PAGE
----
BlackRock Investment Institute

Macro insights

Coronavirus finally drags down the U.S. consumer

The U.S. consumer has historically played a stabilizing role during economic downturns. Yet during this unprecedented shutdown of the global economy, consumers are leading the contraction as a direct result of the stay-at-home and social distancing measures that have been put in place to slow the spread of coronavirus. This hits the service sector, the main engine of growth, in a way never seen before in the modern economy – and as a consequence of the broader public health response.

Contribution to year-over-year U.S. GDP growth, 1950-2020

Source: BlackRock Investment Institute and U.S. Bureau of Economic Analysis, with data from Haver Analytics, April 2020. Notes: The chart shows the contribution to year-over-year U.S. GDP growth from personal consumption expenditures and all other areas of spending, such as capital expenditure and exports. The estimate for 2020 is taken from four bank estimates representative of the consensus.

Consumer resilience has historically been the product of steady spending, which rarely falls into negative territory even during recessions (see the chart above). And this resilience has been a meaningful cushion for overall growth given that personal consumption expenditures (PCE) amount to nearly two-thirds of total GDP in the U.S. In the seven recessions since 1970, consumption never weighed materially on overall real GDP growth by going deeply negative. This is certain to be different this time around. The median forecast in the market sees U.S. consumer spending plunging. Other more volatile spending categories such a capex, housing and export demand together pulled GDP growth down by an average 1.9 percentage points during recession periods. The fact that the U.S. consumer is driving this downturn underscores how unusual the coronavirus response – and resulting contraction – is compared to previous recessions.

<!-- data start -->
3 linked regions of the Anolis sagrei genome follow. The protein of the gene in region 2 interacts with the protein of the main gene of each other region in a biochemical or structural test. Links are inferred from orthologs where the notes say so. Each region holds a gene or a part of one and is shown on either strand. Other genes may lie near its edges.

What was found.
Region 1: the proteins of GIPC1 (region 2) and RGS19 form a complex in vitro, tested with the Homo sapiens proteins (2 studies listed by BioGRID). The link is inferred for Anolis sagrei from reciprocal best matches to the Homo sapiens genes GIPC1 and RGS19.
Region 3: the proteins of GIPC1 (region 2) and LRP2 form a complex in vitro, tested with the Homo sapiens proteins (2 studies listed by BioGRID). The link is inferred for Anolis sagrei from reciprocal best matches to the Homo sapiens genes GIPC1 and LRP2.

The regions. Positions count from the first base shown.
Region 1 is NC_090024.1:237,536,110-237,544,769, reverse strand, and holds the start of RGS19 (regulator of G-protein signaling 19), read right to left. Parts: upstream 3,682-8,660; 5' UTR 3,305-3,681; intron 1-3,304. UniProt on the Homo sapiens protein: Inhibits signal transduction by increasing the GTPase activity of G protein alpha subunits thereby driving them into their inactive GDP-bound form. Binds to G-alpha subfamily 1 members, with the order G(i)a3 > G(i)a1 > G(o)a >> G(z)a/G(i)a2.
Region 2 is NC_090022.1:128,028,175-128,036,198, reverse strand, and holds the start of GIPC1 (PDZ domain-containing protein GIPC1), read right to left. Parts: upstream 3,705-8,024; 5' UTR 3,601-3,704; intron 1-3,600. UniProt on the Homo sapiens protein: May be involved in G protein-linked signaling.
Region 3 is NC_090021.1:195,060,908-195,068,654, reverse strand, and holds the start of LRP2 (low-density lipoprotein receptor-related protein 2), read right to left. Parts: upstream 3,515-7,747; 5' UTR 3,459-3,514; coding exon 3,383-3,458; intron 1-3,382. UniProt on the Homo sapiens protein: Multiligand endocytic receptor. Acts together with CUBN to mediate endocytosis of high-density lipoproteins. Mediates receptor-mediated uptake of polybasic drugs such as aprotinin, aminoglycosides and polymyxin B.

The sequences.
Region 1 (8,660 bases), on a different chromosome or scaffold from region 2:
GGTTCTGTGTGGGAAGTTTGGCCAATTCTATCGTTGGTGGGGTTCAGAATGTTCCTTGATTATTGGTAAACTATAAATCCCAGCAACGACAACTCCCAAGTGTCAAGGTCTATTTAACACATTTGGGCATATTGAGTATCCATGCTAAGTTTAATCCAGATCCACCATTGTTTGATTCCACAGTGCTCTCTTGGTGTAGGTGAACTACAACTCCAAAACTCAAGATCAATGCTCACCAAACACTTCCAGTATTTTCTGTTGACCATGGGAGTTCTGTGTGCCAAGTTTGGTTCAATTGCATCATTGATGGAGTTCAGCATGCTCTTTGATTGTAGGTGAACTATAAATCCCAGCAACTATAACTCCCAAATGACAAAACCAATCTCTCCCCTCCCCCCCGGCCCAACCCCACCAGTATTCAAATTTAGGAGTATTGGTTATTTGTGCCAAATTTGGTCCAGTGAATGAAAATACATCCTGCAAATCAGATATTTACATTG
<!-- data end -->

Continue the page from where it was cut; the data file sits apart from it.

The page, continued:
Many of the social distancing measures introduced to contain the pandemic specifically target consumer activities, such as dining out, shopping and recreation. Another channel is the extent to which these lockdown measures are hitting labor markets. The impact is beginning to materialize in weekly indicators. As of the week ending April 11, the American Staffing Association’s Staffing Index is down almost 35 percent year-over-year; gross demand for petroleum products is down 19 percent; and same-store retail sales have contracted two percent after running at a 9 percent clip in late March. This points to greater declines yet to come for the Census Bureau’s monthly retail sales gauge. Four bank estimates representative of the consensus suggest that real PCE will fall 3-3.5 percent for the year – a consumer-led contraction in the U.S.

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